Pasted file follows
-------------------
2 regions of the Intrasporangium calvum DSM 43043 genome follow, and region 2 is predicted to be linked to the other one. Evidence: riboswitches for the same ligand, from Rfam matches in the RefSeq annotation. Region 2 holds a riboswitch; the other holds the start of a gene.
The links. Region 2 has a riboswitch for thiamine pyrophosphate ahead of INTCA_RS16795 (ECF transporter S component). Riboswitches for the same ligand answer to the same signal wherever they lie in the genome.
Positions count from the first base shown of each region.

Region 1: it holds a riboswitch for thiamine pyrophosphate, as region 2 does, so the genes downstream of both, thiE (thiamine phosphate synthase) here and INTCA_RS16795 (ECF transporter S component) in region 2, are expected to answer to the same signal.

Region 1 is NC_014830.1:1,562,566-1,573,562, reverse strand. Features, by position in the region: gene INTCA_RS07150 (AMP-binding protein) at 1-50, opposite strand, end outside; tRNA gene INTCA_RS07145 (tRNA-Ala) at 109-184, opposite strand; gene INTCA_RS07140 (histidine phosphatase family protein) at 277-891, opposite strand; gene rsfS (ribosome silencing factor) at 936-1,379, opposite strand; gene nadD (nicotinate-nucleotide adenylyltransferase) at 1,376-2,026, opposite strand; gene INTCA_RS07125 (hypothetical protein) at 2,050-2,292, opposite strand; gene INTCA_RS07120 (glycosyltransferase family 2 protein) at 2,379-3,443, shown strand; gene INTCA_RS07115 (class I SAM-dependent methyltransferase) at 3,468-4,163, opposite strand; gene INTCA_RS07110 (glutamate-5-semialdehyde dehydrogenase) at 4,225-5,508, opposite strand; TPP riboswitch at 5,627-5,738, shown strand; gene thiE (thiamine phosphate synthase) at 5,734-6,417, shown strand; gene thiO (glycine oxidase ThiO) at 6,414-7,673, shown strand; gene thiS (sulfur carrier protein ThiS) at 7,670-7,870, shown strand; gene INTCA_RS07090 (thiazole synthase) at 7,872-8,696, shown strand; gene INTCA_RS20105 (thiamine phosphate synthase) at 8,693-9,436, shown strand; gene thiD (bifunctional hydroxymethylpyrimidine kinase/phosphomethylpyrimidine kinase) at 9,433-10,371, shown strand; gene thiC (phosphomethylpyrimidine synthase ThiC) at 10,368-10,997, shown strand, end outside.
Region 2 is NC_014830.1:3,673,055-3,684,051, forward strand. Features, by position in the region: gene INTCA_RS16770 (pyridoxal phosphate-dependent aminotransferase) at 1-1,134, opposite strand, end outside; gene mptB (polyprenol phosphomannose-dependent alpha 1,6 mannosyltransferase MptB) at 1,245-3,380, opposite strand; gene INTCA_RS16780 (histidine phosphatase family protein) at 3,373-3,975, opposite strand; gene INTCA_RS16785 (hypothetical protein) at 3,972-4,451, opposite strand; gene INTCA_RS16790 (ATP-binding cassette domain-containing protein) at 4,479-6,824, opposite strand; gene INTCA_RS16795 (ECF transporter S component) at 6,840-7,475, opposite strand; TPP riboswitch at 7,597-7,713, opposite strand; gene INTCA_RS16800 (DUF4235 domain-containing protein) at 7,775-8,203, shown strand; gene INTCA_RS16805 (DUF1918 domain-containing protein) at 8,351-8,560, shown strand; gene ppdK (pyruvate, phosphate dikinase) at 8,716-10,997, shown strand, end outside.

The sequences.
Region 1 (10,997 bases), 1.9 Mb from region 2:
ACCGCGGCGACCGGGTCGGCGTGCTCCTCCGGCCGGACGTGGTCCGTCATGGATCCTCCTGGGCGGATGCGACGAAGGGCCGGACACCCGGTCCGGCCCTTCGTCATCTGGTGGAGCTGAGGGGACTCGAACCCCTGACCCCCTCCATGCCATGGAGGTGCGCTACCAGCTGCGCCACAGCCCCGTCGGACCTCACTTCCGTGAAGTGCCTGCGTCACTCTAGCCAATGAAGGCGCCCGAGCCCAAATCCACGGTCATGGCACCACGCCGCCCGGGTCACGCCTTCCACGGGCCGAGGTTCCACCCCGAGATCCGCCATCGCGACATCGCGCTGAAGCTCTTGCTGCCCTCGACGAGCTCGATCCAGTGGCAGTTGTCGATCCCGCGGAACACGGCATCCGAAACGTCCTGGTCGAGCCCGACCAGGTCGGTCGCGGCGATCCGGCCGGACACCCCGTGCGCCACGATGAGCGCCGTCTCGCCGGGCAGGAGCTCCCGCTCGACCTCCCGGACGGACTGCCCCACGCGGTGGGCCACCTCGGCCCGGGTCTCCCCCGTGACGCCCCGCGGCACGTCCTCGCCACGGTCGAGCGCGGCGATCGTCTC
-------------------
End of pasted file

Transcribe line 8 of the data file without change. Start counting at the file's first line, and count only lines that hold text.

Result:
Region 1 (10,997 bases), 1.9 Mb from region 2: